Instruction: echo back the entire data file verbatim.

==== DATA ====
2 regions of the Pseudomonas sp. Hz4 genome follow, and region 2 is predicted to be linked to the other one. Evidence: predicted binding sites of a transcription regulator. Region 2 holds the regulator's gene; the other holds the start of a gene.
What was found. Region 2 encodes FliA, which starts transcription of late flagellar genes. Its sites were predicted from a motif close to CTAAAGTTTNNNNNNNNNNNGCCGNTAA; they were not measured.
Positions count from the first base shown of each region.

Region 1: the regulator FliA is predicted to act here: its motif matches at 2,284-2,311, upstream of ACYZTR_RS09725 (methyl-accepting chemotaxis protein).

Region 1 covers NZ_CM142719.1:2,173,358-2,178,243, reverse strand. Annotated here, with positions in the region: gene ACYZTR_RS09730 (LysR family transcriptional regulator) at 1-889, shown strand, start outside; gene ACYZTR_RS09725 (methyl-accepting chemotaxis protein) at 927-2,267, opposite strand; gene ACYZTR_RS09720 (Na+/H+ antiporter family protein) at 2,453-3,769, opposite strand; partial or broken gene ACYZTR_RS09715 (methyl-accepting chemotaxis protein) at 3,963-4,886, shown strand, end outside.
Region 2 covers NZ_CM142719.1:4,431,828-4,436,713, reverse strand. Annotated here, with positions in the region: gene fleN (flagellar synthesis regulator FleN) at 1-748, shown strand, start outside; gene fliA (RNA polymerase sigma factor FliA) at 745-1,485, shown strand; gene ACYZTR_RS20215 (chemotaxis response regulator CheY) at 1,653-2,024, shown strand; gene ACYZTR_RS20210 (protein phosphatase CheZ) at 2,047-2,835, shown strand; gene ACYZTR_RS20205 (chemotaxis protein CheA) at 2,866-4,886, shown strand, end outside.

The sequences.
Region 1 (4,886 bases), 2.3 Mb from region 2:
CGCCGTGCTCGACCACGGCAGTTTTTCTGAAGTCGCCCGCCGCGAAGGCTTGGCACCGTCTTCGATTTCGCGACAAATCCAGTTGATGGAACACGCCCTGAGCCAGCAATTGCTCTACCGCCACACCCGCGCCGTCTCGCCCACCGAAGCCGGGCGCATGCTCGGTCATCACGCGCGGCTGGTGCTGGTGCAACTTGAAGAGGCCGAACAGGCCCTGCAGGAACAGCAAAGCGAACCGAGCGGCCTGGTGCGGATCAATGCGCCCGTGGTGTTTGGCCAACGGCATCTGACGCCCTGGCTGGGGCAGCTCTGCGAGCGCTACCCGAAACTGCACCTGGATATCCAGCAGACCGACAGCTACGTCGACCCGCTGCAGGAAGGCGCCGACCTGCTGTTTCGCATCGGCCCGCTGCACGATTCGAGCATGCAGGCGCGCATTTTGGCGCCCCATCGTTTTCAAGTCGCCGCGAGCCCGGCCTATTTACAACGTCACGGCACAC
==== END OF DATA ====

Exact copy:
2 regions of the Pseudomonas sp. Hz4 genome follow, and region 2 is predicted to be linked to the other one. Evidence: predicted binding sites of a transcription regulator. Region 2 holds the regulator's gene; the other holds the start of a gene.
What was found. Region 2 encodes FliA, which starts transcription of late flagellar genes. Its sites were predicted from a motif close to CTAAAGTTTNNNNNNNNNNNGCCGNTAA; they were not measured.
Positions count from the first base shown of each region.

Region 1: the regulator FliA is predicted to act here: its motif matches at 2,284-2,311, upstream of ACYZTR_RS09725 (methyl-accepting chemotaxis protein).

Region 1 covers NZ_CM142719.1:2,173,358-2,178,243, reverse strand. Annotated here, with positions in the region: gene ACYZTR_RS09730 (LysR family transcriptional regulator) at 1-889, shown strand, start outside; gene ACYZTR_RS09725 (methyl-accepting chemotaxis protein) at 927-2,267, opposite strand; gene ACYZTR_RS09720 (Na+/H+ antiporter family protein) at 2,453-3,769, opposite strand; partial or broken gene ACYZTR_RS09715 (methyl-accepting chemotaxis protein) at 3,963-4,886, shown strand, end outside.
Region 2 covers NZ_CM142719.1:4,431,828-4,436,713, reverse strand. Annotated here, with positions in the region: gene fleN (flagellar synthesis regulator FleN) at 1-748, shown strand, start outside; gene fliA (RNA polymerase sigma factor FliA) at 745-1,485, shown strand; gene ACYZTR_RS20215 (chemotaxis response regulator CheY) at 1,653-2,024, shown strand; gene ACYZTR_RS20210 (protein phosphatase CheZ) at 2,047-2,835, shown strand; gene ACYZTR_RS20205 (chemotaxis protein CheA) at 2,866-4,886, shown strand, end outside.

The sequences.
Region 1 (4,886 bases), 2.3 Mb from region 2:
CGCCGTGCTCGACCACGGCAGTTTTTCTGAAGTCGCCCGCCGCGAAGGCTTGGCACCGTCTTCGATTTCGCGACAAATCCAGTTGATGGAACACGCCCTGAGCCAGCAATTGCTCTACCGCCACACCCGCGCCGTCTCGCCCACCGAAGCCGGGCGCATGCTCGGTCATCACGCGCGGCTGGTGCTGGTGCAACTTGAAGAGGCCGAACAGGCCCTGCAGGAACAGCAAAGCGAACCGAGCGGCCTGGTGCGGATCAATGCGCCCGTGGTGTTTGGCCAACGGCATCTGACGCCCTGGCTGGGGCAGCTCTGCGAGCGCTACCCGAAACTGCACCTGGATATCCAGCAGACCGACAGCTACGTCGACCCGCTGCAGGAAGGCGCCGACCTGCTGTTTCGCATCGGCCCGCTGCACGATTCGAGCATGCAGGCGCGCATTTTGGCGCCCCATCGTTTTCAAGTCGCCGCGAGCCCGGCCTATTTACAACGTCACGGCACAC